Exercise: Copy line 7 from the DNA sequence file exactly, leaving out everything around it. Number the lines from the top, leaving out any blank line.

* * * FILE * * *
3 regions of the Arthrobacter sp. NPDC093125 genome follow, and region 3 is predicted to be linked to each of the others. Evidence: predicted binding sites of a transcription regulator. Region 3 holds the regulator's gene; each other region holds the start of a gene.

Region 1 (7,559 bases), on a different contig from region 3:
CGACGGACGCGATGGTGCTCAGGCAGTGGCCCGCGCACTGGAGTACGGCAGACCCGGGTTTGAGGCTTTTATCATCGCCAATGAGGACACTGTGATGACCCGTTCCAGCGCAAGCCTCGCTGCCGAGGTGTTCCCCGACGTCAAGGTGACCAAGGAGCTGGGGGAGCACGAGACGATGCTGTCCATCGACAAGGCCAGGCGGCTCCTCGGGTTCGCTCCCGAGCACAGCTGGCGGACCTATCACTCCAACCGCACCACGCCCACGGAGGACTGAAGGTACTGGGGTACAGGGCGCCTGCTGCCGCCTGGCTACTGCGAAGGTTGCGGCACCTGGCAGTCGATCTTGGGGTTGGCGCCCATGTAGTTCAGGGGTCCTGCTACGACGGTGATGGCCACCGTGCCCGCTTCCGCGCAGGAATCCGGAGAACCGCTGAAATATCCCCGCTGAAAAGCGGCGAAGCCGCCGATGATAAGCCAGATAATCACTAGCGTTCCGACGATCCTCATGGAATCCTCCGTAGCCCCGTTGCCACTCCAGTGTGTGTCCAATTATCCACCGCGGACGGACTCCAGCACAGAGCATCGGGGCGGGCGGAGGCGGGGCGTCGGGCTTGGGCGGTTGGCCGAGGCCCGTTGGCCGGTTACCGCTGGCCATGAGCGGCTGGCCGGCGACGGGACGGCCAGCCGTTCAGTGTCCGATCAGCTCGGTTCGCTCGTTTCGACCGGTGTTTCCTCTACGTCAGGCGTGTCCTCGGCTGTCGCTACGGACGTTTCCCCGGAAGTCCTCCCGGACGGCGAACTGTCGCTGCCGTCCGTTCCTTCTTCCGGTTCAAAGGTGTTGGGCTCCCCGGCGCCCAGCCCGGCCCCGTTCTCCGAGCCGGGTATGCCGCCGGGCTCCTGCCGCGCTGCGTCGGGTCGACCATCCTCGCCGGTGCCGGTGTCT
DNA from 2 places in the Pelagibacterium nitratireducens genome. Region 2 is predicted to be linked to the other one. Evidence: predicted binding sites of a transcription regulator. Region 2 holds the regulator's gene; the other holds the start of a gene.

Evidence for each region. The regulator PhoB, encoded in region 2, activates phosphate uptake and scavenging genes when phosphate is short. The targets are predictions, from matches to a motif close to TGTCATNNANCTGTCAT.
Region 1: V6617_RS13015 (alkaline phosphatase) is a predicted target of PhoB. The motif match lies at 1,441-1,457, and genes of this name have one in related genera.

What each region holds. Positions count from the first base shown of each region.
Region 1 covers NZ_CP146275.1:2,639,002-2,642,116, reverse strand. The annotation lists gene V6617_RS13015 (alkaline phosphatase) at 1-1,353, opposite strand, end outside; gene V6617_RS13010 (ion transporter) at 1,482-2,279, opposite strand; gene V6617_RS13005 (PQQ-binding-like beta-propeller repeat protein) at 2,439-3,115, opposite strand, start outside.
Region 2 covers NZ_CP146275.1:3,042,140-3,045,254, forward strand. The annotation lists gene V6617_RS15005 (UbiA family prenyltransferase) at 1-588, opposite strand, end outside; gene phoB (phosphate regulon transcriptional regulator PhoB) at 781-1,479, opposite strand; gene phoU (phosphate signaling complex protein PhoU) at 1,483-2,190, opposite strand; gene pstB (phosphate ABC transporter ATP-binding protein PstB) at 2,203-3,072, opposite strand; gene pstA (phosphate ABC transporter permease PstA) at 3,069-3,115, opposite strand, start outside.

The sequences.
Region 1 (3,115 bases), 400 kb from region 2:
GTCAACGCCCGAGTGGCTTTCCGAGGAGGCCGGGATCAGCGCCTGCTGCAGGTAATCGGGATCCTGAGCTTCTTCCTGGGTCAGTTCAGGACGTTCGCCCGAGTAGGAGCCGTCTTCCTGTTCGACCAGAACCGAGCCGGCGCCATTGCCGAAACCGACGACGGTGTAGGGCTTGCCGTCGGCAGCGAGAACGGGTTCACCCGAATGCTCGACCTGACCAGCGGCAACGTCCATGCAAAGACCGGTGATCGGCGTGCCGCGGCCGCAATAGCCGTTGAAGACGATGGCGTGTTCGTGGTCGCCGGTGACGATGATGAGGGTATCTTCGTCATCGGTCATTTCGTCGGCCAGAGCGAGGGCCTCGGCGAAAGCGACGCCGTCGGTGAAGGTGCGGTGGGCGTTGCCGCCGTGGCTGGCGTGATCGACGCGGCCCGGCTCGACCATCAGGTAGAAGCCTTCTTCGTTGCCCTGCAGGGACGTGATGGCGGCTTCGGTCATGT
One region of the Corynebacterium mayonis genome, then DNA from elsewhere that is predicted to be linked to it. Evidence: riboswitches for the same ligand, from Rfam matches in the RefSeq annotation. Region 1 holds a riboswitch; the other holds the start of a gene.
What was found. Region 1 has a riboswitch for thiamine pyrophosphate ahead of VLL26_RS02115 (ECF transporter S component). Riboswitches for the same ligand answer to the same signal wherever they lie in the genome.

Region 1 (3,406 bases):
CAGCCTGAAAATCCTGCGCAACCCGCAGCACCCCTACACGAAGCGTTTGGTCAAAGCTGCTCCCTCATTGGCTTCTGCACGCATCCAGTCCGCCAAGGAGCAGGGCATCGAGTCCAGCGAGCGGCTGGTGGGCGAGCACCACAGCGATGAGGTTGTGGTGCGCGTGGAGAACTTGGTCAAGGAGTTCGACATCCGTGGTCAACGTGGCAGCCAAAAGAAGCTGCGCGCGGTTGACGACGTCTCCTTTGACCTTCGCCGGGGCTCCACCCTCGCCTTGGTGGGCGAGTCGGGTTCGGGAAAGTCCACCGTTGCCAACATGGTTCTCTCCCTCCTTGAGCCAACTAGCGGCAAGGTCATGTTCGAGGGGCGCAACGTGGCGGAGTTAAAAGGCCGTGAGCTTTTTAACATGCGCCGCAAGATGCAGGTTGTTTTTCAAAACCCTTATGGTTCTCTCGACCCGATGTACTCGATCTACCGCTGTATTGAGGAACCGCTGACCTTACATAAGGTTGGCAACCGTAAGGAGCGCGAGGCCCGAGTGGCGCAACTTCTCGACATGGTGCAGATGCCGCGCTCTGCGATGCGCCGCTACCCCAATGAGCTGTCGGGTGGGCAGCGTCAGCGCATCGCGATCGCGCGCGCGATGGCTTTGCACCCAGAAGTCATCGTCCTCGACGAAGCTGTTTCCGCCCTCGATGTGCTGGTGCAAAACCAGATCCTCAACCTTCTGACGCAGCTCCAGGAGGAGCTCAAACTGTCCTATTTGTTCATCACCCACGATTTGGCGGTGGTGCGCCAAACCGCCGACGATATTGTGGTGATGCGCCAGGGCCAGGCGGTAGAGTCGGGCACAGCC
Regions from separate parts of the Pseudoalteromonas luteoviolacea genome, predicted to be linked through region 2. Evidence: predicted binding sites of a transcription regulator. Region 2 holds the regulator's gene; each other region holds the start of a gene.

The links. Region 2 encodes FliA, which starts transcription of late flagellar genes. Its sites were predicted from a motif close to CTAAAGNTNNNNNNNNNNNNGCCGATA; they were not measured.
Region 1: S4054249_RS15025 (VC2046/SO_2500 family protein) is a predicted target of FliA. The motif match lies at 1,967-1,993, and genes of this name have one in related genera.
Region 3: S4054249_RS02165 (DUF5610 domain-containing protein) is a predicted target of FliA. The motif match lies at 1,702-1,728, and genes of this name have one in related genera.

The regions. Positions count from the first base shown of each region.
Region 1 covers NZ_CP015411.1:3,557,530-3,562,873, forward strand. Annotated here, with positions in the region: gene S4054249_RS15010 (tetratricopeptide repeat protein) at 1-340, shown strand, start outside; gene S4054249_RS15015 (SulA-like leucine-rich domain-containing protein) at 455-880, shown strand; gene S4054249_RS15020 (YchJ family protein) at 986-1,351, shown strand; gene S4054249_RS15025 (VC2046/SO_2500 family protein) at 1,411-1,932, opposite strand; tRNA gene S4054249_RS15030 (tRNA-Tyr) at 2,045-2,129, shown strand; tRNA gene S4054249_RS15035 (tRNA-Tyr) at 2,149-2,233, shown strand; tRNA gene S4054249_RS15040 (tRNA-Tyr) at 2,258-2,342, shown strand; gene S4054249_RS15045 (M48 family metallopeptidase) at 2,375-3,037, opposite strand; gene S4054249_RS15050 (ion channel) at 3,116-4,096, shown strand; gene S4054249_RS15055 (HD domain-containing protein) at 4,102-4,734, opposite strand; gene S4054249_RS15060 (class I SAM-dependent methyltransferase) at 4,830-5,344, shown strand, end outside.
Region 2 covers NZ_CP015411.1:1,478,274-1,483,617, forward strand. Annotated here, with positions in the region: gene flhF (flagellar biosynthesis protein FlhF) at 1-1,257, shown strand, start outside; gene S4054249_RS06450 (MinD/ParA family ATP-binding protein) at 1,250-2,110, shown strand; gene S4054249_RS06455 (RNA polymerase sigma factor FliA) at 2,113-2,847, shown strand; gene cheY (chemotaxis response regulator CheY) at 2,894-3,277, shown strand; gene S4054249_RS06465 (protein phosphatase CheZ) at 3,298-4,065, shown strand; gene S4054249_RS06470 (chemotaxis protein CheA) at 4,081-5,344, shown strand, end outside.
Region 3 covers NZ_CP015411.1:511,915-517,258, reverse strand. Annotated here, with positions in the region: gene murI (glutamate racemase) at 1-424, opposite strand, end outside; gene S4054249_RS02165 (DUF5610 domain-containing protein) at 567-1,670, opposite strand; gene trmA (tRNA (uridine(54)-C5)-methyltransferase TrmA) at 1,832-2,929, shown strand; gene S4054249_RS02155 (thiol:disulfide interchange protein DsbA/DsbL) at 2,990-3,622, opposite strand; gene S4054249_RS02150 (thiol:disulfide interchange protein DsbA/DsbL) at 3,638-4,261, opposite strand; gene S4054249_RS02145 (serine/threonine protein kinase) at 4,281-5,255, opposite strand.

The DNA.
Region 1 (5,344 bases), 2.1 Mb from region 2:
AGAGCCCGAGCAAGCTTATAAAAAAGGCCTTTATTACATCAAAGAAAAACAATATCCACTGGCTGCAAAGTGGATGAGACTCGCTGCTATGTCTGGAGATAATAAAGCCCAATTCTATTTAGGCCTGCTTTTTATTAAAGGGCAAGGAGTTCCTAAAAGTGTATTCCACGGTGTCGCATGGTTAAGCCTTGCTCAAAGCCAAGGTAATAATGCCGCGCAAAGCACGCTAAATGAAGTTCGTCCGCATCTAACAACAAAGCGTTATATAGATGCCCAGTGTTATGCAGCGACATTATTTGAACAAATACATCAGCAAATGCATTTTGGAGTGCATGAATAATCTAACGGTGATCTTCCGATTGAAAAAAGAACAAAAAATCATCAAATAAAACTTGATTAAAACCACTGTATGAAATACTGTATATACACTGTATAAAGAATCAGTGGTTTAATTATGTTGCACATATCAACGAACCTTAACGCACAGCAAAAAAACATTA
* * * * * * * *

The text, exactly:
What each region holds. Positions count from the first base shown of each region.